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The Museum of Contemporary Art

Located at the north end of Kiba Park, The Museum of Contemporary Art, completed in 1995, is a successful attempt to give Tokyo increased stature in the international art world. Before completion of the museum, visiting art exhibits were limited to the top floors of department stores and the antiquated spaces of the museums in Ueno Park. In an attempt to rectify the situation, the large plot of land in Kiba park was chosen and a large budget was allotted by the Tokyo metropolitan government in order to build the structure and endow it with a permanent collection.

Architect Takahiko Yanagisawa set out to design a multi-purpose public space in keeping with the urban park within which it is set and equipped with galleries versatile enough to offer freedom to any curator. The 24,000 square meters of floor space in the museum encompass gallery spaces, conference rooms, libraries, restaurants and public areas. The architectural style of the museum defies categorization since there are elements of modernist, neo-classical and post-modern industrial styles. Yanagisawa uses architectural styles to differentiate the different parts of the museum. The gallery spaces are minimalistically modern inside and out while the library on the north facade of the building features a neo-classical facade. Despite the seemingly chaotic mixture, the overall effect is that of a well-unified whole.

One enters the museum through its most impressive space, a lobby which runs the entire width of the building from east to west. It is a grand corridor with a high ceiling and a glass wall on its south side facing Kiba Park. V-shaped steel structural supports are exposed and metal sheets pierced with holes of various sizes are placed within the V's, allowing light to filter through from the south side. From the north side of the lobby one gains access to the gallery spaces, conference areas and libraries. The huge glass wall brings the greenery of the park into the museum and effectively unites the museum and its environment. Benches along the southern wall of the lobby allow visitors to relax as they face south towards the park or north towards the gallery spaces and libraries. The lobby is the favorite space of the architect himself who enjoys sitting on a bench watching people go by. Most visitors will probably feel the same way since interior spaces of this size are extremely rare in Tokyo.

The gallery spaces for visiting exhibits were designed in order to accommodate even the largest shows. They are spread out on three floors, each of which features ceilings high enough to accommodate installations of any size. Several gallery spaces look onto a three-story atrium which also serves as an exhibition space. The north wall of the atrium is a glass curtain wall which faces a sunken terrace. This huge expanse of glass is one of the museum's most recognizable features as it faces the front end of the building and is immediately visible upon approaching the museum. The layout enables exhibits to be displayed both inside and out in a wide variety of spaces.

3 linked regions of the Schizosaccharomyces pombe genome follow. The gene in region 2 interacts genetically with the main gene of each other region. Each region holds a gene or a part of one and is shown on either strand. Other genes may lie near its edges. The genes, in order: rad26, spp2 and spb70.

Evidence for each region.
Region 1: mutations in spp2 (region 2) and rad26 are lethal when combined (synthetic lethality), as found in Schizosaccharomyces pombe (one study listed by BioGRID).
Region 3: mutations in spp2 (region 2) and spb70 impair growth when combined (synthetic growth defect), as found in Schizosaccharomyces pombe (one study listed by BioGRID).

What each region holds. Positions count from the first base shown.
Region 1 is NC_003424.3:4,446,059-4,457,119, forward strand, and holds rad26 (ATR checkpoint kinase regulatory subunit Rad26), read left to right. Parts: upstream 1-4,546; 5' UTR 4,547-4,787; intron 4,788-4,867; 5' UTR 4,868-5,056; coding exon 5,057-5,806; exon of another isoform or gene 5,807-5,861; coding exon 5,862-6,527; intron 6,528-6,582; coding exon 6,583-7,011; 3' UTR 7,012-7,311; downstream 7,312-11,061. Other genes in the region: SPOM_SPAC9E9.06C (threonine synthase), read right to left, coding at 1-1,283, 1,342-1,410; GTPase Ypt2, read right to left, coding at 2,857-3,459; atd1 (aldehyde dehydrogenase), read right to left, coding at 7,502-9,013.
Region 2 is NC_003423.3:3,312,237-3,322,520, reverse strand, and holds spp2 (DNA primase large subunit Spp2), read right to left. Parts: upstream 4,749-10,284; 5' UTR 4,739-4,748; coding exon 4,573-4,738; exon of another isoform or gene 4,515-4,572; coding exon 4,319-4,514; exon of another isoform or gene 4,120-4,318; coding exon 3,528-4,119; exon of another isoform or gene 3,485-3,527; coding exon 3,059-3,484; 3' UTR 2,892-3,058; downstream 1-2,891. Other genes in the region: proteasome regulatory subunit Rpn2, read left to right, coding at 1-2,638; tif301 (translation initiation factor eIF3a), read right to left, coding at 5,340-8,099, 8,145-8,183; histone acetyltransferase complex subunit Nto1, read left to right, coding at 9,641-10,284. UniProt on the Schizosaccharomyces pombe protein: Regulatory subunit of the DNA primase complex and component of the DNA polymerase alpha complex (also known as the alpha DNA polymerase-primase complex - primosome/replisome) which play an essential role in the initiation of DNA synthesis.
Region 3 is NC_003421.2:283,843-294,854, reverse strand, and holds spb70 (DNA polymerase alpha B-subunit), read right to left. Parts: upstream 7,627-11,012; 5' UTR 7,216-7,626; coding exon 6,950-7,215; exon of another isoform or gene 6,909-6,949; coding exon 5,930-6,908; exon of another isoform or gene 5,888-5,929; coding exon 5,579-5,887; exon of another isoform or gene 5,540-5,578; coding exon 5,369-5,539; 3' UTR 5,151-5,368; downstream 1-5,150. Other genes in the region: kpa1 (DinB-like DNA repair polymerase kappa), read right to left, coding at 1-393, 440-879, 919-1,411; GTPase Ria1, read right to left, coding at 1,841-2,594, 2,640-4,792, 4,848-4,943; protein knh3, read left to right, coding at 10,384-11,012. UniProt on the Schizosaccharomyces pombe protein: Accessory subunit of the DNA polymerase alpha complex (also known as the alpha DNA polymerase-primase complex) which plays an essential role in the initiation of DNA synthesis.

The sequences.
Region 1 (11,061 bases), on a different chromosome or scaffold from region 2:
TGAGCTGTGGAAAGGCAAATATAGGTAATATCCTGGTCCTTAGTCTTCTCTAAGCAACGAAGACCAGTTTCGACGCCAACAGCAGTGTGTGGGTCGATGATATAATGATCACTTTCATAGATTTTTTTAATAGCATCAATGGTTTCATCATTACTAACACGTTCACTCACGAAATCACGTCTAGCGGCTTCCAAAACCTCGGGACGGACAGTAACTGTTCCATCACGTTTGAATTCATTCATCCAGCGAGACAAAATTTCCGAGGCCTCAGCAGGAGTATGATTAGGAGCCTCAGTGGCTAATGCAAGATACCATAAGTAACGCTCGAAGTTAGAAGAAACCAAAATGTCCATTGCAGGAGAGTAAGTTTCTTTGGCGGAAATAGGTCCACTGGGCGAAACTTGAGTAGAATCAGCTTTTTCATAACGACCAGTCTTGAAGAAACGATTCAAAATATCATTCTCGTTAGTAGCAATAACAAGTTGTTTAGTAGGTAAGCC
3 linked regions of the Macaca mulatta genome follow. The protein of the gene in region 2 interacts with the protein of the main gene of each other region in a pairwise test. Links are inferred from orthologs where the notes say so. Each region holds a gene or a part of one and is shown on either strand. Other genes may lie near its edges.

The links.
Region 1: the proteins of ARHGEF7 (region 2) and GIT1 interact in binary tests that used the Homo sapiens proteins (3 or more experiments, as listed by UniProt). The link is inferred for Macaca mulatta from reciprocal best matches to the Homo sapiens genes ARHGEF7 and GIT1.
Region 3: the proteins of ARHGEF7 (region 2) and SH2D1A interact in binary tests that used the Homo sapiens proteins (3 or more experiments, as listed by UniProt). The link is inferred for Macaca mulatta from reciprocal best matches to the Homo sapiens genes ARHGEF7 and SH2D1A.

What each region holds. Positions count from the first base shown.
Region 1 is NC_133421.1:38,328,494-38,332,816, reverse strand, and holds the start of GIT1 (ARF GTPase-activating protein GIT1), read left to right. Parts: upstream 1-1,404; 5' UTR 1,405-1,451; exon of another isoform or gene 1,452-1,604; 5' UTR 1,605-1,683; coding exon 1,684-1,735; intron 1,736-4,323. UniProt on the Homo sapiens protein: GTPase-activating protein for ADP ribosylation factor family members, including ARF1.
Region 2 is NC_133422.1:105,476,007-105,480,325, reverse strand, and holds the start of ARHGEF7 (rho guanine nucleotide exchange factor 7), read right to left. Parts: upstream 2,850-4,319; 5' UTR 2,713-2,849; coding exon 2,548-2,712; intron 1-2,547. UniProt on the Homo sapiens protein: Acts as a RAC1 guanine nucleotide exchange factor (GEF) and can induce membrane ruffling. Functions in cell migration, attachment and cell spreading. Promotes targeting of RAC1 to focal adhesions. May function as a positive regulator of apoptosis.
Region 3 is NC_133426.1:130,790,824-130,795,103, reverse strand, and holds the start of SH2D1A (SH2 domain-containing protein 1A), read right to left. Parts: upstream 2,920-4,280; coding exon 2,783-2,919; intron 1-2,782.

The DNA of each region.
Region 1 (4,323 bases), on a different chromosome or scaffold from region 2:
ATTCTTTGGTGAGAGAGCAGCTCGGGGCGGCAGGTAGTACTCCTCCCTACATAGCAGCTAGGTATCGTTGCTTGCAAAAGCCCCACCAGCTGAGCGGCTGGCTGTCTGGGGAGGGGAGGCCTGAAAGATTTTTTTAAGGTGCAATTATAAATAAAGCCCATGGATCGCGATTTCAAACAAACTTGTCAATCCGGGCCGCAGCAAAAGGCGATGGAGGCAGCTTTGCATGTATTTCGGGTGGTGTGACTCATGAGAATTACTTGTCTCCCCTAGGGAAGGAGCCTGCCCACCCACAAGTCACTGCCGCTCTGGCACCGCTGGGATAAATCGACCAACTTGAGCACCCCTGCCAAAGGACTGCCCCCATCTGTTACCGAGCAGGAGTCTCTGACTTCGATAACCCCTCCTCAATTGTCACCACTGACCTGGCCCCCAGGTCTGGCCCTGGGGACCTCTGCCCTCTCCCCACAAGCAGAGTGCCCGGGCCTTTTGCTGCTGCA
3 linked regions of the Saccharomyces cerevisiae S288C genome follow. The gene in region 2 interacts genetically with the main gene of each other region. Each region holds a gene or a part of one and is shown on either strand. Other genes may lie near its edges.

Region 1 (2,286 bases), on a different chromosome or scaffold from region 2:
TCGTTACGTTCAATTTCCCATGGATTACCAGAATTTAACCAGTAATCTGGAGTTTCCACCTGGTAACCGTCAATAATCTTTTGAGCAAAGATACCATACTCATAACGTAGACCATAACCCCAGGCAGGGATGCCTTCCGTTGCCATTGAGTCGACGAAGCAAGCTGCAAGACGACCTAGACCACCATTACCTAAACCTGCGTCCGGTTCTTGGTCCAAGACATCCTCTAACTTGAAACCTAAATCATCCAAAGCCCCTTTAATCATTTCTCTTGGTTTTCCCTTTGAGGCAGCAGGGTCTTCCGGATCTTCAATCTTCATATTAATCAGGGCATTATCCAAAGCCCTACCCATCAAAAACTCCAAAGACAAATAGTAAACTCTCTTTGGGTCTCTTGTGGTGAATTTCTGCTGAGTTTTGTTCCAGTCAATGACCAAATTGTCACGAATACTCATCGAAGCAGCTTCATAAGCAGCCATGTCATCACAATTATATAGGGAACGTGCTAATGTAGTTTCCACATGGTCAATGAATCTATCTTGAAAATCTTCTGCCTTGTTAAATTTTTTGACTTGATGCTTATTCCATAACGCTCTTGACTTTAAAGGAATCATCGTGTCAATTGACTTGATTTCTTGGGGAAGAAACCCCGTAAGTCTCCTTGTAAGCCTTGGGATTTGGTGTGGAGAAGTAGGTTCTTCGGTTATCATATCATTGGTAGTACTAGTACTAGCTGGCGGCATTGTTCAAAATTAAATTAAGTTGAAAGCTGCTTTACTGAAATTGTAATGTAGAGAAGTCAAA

A three-story cylindrical form at the center of the museum is suspended in a courtyard bounded by the temporary exhibit galleries to the west, the permanent collection galleries to the east and the research library to the north. On its third floor it houses a cafeteria from which one can gaze out at the courtyard or through the glass-walled lobby at the park. The first and second floors of the cylinder are occupied by an art library and an art information center. The latter features a collection of videos on art and architecture which can be viewed privately on video screens arranged around the outer walls of the circular room.

The private collection is housed in a three-story block similar in size to the area for temporary exhibits. Use of indirect sunlight to illuminate the exhibition spaces is pervasive. The grand atrium that one enters first creates a simple yet impressive atmosphere for viewing art. The only disappointment here is the quality of the private collection, which does not yet live up to the grandeur of its surroundings.

One level below ground lies one of the most interesting areas in the museum. A stone wall reminiscent of traditional Japanese castle walls slopes down into a pool of water. Large carved stones are placed in seemingly random locations in an obvious reference to traditional Japanese rock gardens. The quiet elegance of this stone and water garden gives the basement level a calm atmosphere. Here, traditional Japanese ideas have not been ignored for a change in a city where modernization usually means Westernization.

Throughout the building attention to fine points on the part of both the architect and the construction firm is obvious. Elegant and refined detailing in wood, stone and metal has been masterfully rendered. The extensive use of wood lends warmth to an atmosphere which might otherwise be cool in its sleek perfection.

The Museum of Contemporary Art is a grand space not only for viewing art but for spending an afternoon eating lunch, viewing videos, using the library, or merely taking in the view of Kiba Park from behind the glass walls of the building's lobby. Yanagisawa has created a public building that truly serves the needs of the people of Tokyo. More importantly he has helped lay to rest the idea that a museum must be a simple minimalist box so as not to compete with the art which is on display. The museum fulfills its role in providing high-quality spaces in which to exhibit art while being a high-quality work of art in its own right.


Copyright (c) 1997, Max Bolstad


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